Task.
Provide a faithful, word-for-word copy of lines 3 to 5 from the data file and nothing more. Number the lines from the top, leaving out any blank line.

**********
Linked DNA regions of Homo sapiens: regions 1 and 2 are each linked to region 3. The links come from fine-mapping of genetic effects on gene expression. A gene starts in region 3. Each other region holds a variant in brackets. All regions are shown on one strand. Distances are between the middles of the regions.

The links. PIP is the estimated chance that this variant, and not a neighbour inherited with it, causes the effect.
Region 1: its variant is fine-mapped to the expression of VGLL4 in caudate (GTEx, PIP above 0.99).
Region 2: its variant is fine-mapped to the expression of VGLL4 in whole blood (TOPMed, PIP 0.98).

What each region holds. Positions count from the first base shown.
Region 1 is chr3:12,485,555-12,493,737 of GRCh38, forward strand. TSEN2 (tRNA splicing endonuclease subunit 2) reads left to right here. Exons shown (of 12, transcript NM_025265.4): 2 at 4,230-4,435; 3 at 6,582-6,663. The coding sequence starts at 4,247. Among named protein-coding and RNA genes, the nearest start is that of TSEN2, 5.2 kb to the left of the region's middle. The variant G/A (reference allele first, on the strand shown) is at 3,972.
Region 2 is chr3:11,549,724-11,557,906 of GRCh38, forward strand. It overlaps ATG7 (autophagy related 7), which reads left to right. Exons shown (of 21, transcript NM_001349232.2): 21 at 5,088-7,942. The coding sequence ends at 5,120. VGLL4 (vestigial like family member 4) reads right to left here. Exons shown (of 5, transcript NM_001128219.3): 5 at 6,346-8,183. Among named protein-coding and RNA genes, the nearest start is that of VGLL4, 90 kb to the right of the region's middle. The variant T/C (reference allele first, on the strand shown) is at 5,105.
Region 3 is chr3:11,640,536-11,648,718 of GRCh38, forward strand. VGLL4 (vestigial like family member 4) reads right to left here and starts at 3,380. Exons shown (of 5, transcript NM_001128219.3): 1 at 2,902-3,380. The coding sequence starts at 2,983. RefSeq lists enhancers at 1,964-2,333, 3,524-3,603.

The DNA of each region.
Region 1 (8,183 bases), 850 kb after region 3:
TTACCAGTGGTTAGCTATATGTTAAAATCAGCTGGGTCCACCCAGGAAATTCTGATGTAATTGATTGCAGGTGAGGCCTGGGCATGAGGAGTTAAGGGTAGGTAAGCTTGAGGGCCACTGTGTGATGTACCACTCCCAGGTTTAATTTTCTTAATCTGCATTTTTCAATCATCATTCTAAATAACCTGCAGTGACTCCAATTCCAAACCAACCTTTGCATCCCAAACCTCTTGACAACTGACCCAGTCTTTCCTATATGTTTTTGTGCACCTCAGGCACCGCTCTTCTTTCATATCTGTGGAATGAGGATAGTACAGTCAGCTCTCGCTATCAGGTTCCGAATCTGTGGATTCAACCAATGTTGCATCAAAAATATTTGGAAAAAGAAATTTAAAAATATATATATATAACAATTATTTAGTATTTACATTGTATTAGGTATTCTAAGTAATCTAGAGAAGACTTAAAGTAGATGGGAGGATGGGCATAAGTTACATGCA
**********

Region 1: its variant is fine-mapped to the expression of VGLL4 in caudate (GTEx, PIP above 0.99).
Region 2: its variant is fine-mapped to the expression of VGLL4 in whole blood (TOPMed, PIP 0.98).

What each region holds. Positions count from the first base shown.